Doug Ford government plans to shut Ontario Legislature, NDP says – Toronto Star

Mired in ongoing crisis, Premier Doug Ford’s government is moving to shut down the legislature at Queen’s Park this week as critics and experts call for strengthened protections from COVID-19.

On Saturday, the NDP sent a release saying it had been notified the government plans to close up shop as of Wednesday, ending the ability to pass new laws, including support for workers.

In the statement, official opposition leader Andrea Horwath said her MPPs will “refuse to co-operate” until the Ford government fully rescinds controversial new policing powers and provides paid sick days for essential workers while shutting down all non-essential workplaces.

“I think it’s shocking that Doug Ford decided to bring a police state to Ontario and then shut down the legislature,” Horwath said in an interview Sunday.

“It’s frightening, it’s chilling actually that they would think that’s the right way to address COVID-19.”

Meanwhile, in a video posted to social media on Sunday, directed at Ontarians and that doesn’t make any mention of Ford, Prime Minister Justin Trudeau said his government will mobilize federal health care workers to deploy in Ontario, specifically the GTA, saying other provinces and territories are also willing to help.

“To the health care workers who are relentlessly fighting this virus, thank you. I know you’re exhausted and that hasn’t stopped you from working harder than ever before,” Trudeau said. “We all need to get you more support in critical areas. Know that we’re doing whatever we can to help.”

Trudeau said they will also boost rapid testing for hot spots in Ontario, especially for essential workers.

And he repeated his offer to deploy the Canadian Red Cross to help with vaccinations, which was rejected by Ford earlier this week.

An email from the Ontario government house leader’s office on Sunday blamed the NDP and other opposition parties for the proposed Queen’s Park shutdown and accused them of grandstanding, saying they had called for a way to hold a virtual parliament — something Horwath’s office said was not a new request and didn’t imply stopping government business.

“After looking into the opposition proposal, it was found that a virtual Parliament would not result in any significant reduction in the number of Legislative Assembly staff required when the House is in session,” the statement says.

“In the spirit of the opposition requests, the Government presented options to adjourn the Legislature to keep those who support elected officials safe. As is typical, the NDP have used this as an opportunity to score the cheapest of political points in the midst of a pandemic.”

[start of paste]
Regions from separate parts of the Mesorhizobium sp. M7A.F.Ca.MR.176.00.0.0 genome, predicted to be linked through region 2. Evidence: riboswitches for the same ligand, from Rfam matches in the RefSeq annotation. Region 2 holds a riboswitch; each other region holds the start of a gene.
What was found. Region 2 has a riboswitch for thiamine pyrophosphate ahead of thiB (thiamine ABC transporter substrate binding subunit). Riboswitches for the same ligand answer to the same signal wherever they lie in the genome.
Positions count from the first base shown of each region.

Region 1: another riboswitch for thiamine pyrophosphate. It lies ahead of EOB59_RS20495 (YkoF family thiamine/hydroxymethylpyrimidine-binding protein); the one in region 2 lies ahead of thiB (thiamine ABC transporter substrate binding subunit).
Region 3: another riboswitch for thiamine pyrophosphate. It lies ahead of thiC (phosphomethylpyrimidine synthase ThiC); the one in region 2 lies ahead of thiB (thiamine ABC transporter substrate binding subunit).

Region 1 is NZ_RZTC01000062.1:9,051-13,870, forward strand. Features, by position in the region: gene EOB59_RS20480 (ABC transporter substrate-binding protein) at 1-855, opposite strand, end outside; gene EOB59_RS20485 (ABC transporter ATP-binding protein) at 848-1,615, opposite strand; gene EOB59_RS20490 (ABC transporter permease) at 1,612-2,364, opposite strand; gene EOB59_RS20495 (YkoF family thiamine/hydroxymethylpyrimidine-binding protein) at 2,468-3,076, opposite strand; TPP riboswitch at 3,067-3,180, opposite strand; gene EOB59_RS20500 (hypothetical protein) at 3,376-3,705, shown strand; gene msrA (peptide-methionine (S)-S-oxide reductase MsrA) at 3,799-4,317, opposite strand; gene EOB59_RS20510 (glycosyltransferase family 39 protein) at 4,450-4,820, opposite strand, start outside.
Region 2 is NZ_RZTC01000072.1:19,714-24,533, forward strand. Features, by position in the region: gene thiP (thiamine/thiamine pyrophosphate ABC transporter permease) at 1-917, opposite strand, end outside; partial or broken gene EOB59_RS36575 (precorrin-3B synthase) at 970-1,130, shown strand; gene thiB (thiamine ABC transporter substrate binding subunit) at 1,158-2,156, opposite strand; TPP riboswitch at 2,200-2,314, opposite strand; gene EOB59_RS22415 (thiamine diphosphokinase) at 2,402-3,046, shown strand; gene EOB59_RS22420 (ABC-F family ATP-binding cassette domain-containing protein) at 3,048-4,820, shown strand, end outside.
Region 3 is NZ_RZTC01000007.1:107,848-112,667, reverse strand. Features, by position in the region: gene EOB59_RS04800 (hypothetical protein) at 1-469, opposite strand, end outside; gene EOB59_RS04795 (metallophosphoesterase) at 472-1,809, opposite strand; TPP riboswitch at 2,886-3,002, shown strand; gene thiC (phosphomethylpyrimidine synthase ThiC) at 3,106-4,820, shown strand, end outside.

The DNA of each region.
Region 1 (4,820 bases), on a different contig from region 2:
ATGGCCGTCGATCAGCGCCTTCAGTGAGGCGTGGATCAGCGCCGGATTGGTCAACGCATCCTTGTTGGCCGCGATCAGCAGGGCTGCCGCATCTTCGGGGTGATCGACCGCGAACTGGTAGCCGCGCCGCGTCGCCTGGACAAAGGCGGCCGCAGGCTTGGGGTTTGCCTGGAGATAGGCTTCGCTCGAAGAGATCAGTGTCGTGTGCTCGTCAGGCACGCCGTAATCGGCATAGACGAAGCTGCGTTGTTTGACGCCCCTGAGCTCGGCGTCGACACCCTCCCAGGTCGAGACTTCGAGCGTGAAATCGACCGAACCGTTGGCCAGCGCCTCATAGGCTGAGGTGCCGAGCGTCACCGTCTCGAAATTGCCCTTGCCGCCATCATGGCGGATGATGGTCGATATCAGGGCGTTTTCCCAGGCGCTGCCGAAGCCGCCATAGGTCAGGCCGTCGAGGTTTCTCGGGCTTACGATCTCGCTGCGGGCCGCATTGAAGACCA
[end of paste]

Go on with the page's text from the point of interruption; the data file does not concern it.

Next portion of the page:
Horwath’s office said government officials suggested nothing was amiss at a regular meeting with opposition leaders on Thursday. But on Friday, the opposition was called to an emergency meeting to discuss a potential shutdown.

An email sent Friday night by the office of Minister Paul Calandra, government house leader, to the opposition parties and seen by the Star suggested a fast-tracked timetable to speed through business to wrap up Wednesday.

Horwath said that Calandra is “not being honest” and that the opposition has made several requests to work on finding virtual options but not to shut down government business.

“It’s pretty damning that this is what the government wants to do, this is the game they want to play,” she said, accusing the Ford government of having this plan all along.

She said they have already worked to reduce the number of MPPs, operate in cohorts and implement double masking, and are eager to find a way to keep provincial democracy going.



After the province’s top scientific and medical advisers laid out deadly projections for ICU capacity and overall case counts on Friday, Ford announced new restrictions that included shutting all outdoor amenities like playgrounds and allowing police officers to randomly stop anyone outside their home.

But by Saturday, protests from parents, municipal leaders and police chiefs forced the government to reverse course on two major changes: playgrounds are now permitted to open, but other activities like golf are not. And police powers were rolled back to require officers to have reason to believe someone is participating in an event or gathering with non-household members.

Still, epidemiology and labour experts say the Ford government has not done enough to protect those most at risk in factories, warehouses and other essential workplaces without paid sick days that allow workers to immediately stay home to be tested, or isolate without missing out on that day’s pay, and instead are criminalizing outdoor activities that public health officials have said are relatively low risk.

Jennifer Pagliaro is a Toronto-based reporter covering city hall and municipal politics for the Star. Follow her on Twitter: @jpags

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